A rebellion by the Maryland Senate's budget committee turned into a serious challenge to Gov. Harry Hughes today as the panel unexpectedly reaffirmed its intention to go along with a House of Delegates move to slash $54 million from the state budget.

The decision to accept the House cuts without even reviewing them came at the end of several days of intense bickering between the two legislative chambers during which the senators accused House leaders of using them as political scapegoats. According to several senators, House leaders privately disapproved of the massive budget cutting but went along with it because they assumed that the Senate committee would undo much of what the House had done.

Today, in reconsidering and reaffirming a vote it had made the day before, the Senate committee made it clear that it did not want to be stuck with that politically unpopular burden and was willing to play hardball budget politics with the House.

As a result of the committee's action, Hughes, who had been a sort of passive bystander in the legislative dispute, now finds himself in the difficult situation of trying to save the budget he prizes by battling on the Senate floor with the very committee he expected to support him.

Hughes, who hopes to reverse a $15 million diversion of Medicaid funding, across-the-board cuts in employe positions and other House actions, tried to head off such a floor fight today by calling the Senate committee members to a meeting in his office tomorrow morning. "We hope they will change their minds," said Gene Oishi, Hughes press secretary. "The governor hopes to use his good office to provide a forum where the differences can be ironed out."

Hughes, who already has secluded himself to consider whether to add an employes' pay raise to the budget by raising gasoline taxes or other state revenues, also called off his regular Thursday press conference tomorrow. "No decisions have been made," Oishi explained.

The Senate committee's uprising began with a 9-2 vote yesterday to abandon the panel's own budget sessions along with its own proposed cuts totalling a more modest $23 million and simply adopted the version of the budget passed by the House, which spent three days debating the long list of cuts recommended by its own committee before approving most of them.

The Senate move was led by conservative committee members, who resented their sudden status as advocates of programs the House had voted to slash. But it was also supported by more moderate senators who maintained that if the Senate approved the House actions, House leaders who they believed had jumped on a budget-cutting bandwagon for political reasons would be "taught a lesson" and would not approve "irresponsible" cuts again.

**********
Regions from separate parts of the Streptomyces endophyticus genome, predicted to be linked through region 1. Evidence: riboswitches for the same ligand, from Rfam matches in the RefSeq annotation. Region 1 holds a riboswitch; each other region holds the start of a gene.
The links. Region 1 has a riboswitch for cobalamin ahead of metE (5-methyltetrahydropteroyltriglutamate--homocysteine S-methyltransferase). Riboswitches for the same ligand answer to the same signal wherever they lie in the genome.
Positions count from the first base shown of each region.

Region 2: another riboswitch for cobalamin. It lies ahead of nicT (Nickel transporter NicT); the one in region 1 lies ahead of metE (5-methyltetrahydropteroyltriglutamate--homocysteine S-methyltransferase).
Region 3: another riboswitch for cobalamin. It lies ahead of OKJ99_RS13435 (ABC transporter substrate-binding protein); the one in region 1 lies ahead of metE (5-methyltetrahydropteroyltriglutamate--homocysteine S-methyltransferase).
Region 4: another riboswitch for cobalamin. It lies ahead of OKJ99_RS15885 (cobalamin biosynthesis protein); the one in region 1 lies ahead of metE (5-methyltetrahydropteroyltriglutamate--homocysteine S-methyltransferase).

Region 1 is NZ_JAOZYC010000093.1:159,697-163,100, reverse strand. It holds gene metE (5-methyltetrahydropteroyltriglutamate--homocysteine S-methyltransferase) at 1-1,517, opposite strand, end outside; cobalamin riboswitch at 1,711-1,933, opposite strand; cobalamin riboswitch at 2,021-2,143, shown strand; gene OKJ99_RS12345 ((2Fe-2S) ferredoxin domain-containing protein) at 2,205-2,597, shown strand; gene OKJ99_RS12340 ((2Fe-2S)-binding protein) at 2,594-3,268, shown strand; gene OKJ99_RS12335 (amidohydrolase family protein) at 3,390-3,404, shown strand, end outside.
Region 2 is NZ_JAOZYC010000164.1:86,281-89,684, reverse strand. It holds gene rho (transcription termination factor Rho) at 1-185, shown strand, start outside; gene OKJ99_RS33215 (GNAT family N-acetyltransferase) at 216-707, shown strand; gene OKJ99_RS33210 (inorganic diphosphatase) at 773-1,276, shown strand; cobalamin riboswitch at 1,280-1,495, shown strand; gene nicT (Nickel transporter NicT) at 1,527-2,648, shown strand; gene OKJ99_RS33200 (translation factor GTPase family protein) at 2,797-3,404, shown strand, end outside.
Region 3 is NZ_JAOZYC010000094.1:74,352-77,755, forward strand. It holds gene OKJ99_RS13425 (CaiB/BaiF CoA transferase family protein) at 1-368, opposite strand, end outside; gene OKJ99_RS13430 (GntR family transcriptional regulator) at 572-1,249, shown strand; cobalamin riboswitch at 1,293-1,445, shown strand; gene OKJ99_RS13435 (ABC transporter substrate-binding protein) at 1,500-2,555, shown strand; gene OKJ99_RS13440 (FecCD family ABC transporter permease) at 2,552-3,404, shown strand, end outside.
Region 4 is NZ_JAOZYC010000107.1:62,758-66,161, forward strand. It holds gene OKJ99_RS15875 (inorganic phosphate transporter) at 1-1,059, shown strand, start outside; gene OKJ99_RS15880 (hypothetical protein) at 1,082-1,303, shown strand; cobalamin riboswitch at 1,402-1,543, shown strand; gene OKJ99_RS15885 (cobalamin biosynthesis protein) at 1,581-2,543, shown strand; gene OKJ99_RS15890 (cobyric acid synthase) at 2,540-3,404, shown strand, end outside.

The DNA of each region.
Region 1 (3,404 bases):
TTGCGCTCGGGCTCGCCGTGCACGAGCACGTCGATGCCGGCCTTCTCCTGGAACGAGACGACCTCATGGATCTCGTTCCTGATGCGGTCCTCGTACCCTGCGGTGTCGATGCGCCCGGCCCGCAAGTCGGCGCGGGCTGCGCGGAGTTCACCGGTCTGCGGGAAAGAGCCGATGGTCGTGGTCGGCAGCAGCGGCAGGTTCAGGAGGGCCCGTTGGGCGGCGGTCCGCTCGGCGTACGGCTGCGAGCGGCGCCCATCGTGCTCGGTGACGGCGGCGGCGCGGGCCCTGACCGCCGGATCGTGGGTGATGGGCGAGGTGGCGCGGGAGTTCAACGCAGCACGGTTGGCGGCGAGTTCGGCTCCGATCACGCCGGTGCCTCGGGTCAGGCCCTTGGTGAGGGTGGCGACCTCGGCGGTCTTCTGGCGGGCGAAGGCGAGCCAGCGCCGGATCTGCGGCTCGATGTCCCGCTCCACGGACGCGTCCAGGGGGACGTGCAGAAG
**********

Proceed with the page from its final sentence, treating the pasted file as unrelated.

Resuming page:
That theory caused House Speaker Benjamin L. Cardin (D-Baltimore), the focus of much of the criticism, to appear at the committee's meeting this mornng to "clear the air," as he later put it. "We didn't take a single cut because of the Senate of Maryland," he said. "We don't want restorations. I hope they would support most of the changes we have made. But I told them that I hoped the Senate would conduct their own review and add to the product."

Cardin's talk apparently did little to persuade the senators. Although yesterday, several proponents of the move conceded their strategy was "irresponsible" and unlikely to hold up, the action was reaffirmed today by a narrow 7-6 margin after a long and somewhat rancorous debate.

For the second day, the senators proposing the move noted that the House cuts would hurt personal projects, but argued, as Sen. Julian Lapides put it, "I'm willing to take my lumps because I think this is in the public interest -- at least for future General Assemblies."

Other senators argued that they would rather accept the House cuts than make their own recommendations and leave the most imprtant budget decisions to a six-member conference committee they would do little to control. "I would rather play the cards in my hand than throw them in and take a chance at getting six new ones," said Sen. Erle Schafer (D-Anne Arundel), who added that he couldn't forget that "this is something that's happening from the national level down."